The Beechcraft C-45H Expeditor on display at the Museum of Flight in Rome, Georgia has seen a lot of history, including a four-year stint flying cargo and military VIPs between Osan Air Base and Pohang during the Korean War. In September, it was called upon for another mission, delivering medical supplies, including a kidney dialysis machine, to the hurricane-stricken Bahamas.
“The plane did great,” says Peter O’Hare, the mission co-pilot and a volunteer at the museum. “It still did what it was built to do back in the day, and that’s to get in and out of challenging areas with 2,000 pounds of stuff.”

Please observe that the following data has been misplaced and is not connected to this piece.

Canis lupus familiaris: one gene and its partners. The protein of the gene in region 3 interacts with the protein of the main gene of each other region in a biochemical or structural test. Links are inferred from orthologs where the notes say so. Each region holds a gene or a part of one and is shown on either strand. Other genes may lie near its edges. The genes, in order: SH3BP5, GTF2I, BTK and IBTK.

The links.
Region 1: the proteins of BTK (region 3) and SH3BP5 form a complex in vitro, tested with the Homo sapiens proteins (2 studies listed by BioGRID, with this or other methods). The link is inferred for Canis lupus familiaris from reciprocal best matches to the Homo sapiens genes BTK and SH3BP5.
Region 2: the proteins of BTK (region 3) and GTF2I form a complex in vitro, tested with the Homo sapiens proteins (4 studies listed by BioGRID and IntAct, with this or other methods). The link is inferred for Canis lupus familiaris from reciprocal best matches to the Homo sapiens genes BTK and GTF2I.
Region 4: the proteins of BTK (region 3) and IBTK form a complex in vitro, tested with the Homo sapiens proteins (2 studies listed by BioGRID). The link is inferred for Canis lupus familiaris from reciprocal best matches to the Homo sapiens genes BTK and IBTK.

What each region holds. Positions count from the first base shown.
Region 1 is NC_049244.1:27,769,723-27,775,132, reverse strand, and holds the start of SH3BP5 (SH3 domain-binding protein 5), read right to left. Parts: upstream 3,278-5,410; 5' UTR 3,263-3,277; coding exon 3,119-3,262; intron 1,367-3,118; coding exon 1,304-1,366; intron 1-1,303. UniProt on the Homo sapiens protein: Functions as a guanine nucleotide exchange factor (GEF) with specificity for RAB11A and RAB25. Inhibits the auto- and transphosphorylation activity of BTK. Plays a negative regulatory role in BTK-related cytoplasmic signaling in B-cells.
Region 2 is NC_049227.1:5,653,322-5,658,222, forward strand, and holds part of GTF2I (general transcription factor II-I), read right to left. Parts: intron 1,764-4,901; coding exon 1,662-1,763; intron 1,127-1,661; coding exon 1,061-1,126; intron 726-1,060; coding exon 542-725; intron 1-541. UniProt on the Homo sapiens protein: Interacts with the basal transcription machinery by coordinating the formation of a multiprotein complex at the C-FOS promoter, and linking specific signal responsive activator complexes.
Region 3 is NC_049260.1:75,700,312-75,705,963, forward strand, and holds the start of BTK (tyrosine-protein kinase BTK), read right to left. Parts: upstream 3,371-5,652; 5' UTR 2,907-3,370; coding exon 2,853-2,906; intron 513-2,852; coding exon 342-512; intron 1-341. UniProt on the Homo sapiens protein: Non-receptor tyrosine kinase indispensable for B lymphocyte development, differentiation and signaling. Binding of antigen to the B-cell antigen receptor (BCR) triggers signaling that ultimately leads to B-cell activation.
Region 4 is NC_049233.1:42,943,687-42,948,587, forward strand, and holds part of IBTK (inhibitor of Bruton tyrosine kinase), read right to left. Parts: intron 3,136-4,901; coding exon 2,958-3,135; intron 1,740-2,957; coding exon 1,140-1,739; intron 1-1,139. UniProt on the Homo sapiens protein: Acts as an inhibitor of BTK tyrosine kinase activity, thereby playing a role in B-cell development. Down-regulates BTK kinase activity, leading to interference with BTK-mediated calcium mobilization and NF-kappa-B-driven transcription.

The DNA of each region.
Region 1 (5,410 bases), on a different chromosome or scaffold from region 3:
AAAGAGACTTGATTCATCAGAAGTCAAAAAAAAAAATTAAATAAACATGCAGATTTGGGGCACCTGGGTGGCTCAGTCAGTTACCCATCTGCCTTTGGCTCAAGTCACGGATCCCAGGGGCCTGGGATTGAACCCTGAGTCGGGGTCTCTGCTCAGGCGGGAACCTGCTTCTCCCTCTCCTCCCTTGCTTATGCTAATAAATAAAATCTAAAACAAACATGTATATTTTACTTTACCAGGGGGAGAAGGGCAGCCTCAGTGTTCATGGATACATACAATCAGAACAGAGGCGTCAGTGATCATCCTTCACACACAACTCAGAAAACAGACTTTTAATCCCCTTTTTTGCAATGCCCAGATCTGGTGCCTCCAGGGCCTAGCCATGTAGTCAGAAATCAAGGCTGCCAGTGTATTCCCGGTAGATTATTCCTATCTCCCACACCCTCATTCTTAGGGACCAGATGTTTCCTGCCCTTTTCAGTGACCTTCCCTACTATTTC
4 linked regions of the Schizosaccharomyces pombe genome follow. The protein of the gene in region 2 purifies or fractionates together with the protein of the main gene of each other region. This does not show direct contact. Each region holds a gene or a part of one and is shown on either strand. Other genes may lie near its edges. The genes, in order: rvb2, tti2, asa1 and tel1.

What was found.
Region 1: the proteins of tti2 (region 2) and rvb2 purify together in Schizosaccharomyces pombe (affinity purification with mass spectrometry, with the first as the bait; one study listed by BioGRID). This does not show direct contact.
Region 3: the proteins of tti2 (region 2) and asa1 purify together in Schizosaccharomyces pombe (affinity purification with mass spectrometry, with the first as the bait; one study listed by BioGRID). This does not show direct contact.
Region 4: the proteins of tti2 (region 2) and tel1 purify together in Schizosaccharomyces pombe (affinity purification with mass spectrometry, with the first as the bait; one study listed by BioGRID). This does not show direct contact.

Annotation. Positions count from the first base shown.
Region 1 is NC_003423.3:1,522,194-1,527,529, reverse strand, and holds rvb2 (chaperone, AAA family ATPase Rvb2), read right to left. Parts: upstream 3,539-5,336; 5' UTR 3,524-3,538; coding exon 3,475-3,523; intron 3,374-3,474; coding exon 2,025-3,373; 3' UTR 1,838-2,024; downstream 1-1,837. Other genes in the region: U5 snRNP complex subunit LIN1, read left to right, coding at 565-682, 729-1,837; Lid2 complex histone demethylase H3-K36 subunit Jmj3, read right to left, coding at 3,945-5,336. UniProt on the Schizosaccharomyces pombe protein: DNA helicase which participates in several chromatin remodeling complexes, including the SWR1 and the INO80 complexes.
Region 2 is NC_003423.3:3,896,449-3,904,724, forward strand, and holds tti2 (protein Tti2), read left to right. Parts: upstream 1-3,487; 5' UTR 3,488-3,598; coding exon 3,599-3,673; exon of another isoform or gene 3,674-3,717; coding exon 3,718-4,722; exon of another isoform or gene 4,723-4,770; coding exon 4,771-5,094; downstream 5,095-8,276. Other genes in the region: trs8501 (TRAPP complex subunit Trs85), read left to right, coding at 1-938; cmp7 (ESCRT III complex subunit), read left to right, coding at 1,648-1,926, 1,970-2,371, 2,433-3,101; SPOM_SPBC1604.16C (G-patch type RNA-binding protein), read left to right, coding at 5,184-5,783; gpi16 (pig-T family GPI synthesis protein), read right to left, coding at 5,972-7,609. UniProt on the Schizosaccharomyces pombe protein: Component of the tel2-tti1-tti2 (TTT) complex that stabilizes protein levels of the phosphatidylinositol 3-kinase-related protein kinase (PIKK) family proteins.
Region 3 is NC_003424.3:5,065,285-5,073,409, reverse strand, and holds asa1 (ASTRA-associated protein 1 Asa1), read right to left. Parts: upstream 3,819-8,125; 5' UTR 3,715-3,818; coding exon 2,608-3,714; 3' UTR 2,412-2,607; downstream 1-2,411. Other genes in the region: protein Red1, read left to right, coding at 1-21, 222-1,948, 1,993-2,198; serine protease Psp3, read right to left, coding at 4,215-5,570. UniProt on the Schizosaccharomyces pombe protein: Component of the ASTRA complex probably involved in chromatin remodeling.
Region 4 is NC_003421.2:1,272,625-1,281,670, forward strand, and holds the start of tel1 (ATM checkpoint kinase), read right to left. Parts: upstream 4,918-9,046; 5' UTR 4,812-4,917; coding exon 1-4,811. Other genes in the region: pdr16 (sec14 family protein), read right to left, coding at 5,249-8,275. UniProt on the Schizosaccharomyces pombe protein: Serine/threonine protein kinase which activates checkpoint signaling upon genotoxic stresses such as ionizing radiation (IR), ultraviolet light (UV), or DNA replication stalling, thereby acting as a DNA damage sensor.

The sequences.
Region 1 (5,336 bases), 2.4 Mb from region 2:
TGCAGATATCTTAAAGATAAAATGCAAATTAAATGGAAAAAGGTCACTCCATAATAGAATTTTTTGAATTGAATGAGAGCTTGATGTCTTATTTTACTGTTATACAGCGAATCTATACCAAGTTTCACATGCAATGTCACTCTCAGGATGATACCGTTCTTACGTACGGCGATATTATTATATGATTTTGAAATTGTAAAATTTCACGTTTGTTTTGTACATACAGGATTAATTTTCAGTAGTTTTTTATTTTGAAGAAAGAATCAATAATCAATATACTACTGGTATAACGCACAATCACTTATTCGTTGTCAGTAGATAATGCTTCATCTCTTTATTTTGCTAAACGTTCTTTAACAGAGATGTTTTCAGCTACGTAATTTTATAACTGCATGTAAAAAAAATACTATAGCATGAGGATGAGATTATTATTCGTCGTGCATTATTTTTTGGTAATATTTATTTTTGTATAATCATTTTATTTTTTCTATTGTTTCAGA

The relief mission was initiated by AERObridge, an organization of volunteers from the business aviation community that enlists the aid of donated aircraft to provide rapid response to disasters. O’Hare and pilot Joel Megginson flew down twice, picking up additional supplies and hurricane relief specialists as they hopped from Rome to Ocala, Florida, then on to Ft. Lauderdale, and finally to Marsh Harbour Airport in the Abaco Islands.
O’Hare, who spent 40 years flying for the U.S. Marine Corps, says flying the C-45H is “a handful until you get her up to altitude. You’re flying it from the time you start the engines. You have no rudder control until you get out to about 35 knots.”
Another challenge was landing in 21-knot crosswinds, which O’Hare quips, “was probably one of my worst landings ever. I think I only bounced it about 10 times down the runway with the crosswind.” But land they did, and they returned carrying evacuees.